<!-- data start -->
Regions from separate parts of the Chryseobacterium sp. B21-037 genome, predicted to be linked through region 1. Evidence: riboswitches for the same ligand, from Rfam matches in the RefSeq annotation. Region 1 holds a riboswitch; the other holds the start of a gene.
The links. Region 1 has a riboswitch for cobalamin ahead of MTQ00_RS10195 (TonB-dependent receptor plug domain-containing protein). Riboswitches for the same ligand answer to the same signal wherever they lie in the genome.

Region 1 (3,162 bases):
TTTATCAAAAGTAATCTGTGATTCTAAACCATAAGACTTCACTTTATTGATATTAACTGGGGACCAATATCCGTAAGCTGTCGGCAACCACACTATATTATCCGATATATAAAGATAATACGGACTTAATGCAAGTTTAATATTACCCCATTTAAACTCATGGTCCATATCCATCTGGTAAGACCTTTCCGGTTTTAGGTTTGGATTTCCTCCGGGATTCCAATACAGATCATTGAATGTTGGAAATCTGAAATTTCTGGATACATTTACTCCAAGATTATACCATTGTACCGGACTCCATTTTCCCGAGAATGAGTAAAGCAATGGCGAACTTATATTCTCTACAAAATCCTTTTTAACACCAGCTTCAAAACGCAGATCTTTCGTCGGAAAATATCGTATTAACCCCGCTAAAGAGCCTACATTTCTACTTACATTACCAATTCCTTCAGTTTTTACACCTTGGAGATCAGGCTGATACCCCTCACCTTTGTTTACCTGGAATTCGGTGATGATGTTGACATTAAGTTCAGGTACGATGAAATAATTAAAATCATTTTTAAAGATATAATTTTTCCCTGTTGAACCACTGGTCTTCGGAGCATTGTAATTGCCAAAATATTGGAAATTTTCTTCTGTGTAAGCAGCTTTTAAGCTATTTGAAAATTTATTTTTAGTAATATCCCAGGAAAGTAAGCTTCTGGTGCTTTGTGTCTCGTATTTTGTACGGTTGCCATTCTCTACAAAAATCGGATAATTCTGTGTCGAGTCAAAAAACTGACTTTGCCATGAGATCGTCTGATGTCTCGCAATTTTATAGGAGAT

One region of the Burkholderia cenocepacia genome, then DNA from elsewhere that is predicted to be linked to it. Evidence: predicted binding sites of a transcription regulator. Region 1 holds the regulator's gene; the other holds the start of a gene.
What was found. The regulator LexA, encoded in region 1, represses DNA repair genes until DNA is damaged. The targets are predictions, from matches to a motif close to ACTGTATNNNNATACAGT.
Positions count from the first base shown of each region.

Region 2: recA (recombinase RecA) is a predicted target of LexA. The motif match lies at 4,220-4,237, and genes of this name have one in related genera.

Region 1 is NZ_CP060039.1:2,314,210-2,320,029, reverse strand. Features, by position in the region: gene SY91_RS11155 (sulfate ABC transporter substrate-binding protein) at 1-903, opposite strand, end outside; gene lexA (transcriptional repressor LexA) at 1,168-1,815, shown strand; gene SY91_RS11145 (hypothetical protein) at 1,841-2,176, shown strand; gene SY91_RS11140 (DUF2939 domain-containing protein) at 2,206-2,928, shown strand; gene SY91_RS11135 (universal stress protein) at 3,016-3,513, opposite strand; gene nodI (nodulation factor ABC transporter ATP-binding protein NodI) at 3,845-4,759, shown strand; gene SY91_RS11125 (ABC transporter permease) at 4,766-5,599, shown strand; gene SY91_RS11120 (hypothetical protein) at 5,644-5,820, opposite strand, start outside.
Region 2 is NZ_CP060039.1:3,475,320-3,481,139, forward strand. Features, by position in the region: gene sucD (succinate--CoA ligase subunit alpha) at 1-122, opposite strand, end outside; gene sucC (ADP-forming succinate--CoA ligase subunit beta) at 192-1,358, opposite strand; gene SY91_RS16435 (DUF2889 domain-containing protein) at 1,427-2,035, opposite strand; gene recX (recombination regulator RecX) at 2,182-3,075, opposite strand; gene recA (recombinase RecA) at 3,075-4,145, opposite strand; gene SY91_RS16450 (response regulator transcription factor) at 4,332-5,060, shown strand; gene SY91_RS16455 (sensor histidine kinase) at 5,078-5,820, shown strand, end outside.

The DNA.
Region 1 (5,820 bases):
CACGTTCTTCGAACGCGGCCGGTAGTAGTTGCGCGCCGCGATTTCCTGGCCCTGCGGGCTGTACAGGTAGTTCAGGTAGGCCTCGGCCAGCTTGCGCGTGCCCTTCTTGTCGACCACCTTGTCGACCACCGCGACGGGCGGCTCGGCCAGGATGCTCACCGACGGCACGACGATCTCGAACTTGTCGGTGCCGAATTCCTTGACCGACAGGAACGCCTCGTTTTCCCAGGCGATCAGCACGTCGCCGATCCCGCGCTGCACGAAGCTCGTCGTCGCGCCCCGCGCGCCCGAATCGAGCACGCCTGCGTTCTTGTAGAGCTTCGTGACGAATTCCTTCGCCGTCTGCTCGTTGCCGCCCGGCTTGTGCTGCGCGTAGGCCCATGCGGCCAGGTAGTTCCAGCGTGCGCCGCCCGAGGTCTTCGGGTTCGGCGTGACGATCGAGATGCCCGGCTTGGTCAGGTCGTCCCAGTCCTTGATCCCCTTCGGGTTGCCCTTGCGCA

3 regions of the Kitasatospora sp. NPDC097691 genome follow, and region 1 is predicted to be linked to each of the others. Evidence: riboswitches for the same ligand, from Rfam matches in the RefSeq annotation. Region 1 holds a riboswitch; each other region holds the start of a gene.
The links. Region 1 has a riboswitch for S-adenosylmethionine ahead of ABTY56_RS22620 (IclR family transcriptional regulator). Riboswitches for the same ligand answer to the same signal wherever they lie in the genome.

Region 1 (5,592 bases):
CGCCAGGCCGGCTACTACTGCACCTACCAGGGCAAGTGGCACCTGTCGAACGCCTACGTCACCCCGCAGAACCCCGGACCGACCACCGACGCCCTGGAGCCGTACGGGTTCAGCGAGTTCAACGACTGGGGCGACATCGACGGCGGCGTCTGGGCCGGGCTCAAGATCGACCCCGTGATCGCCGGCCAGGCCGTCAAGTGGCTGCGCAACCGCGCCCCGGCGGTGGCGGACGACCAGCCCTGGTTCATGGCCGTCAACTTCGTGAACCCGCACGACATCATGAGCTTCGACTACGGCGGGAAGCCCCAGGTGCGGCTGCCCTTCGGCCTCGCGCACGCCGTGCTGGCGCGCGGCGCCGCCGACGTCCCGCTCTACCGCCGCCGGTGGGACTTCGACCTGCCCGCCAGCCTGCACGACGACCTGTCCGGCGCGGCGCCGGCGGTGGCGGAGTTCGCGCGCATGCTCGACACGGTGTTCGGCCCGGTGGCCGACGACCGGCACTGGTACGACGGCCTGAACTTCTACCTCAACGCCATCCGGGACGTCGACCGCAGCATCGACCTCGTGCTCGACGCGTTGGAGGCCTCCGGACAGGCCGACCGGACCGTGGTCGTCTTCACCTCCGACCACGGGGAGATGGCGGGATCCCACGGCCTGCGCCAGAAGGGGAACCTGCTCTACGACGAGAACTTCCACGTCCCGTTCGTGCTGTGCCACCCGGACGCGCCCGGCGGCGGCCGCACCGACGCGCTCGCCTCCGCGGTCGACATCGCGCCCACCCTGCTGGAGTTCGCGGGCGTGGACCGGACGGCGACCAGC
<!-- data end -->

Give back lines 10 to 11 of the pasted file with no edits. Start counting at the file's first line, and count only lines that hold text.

Region 2 is NZ_CP060039.1:3,475,320-3,481,139, forward strand. Features, by position in the region: gene sucD (succinate--CoA ligase subunit alpha) at 1-122, opposite strand, end outside; gene sucC (ADP-forming succinate--CoA ligase subunit beta) at 192-1,358, opposite strand; gene SY91_RS16435 (DUF2889 domain-containing protein) at 1,427-2,035, opposite strand; gene recX (recombination regulator RecX) at 2,182-3,075, opposite strand; gene recA (recombinase RecA) at 3,075-4,145, opposite strand; gene SY91_RS16450 (response regulator transcription factor) at 4,332-5,060, shown strand; gene SY91_RS16455 (sensor histidine kinase) at 5,078-5,820, shown strand, end outside.

The DNA.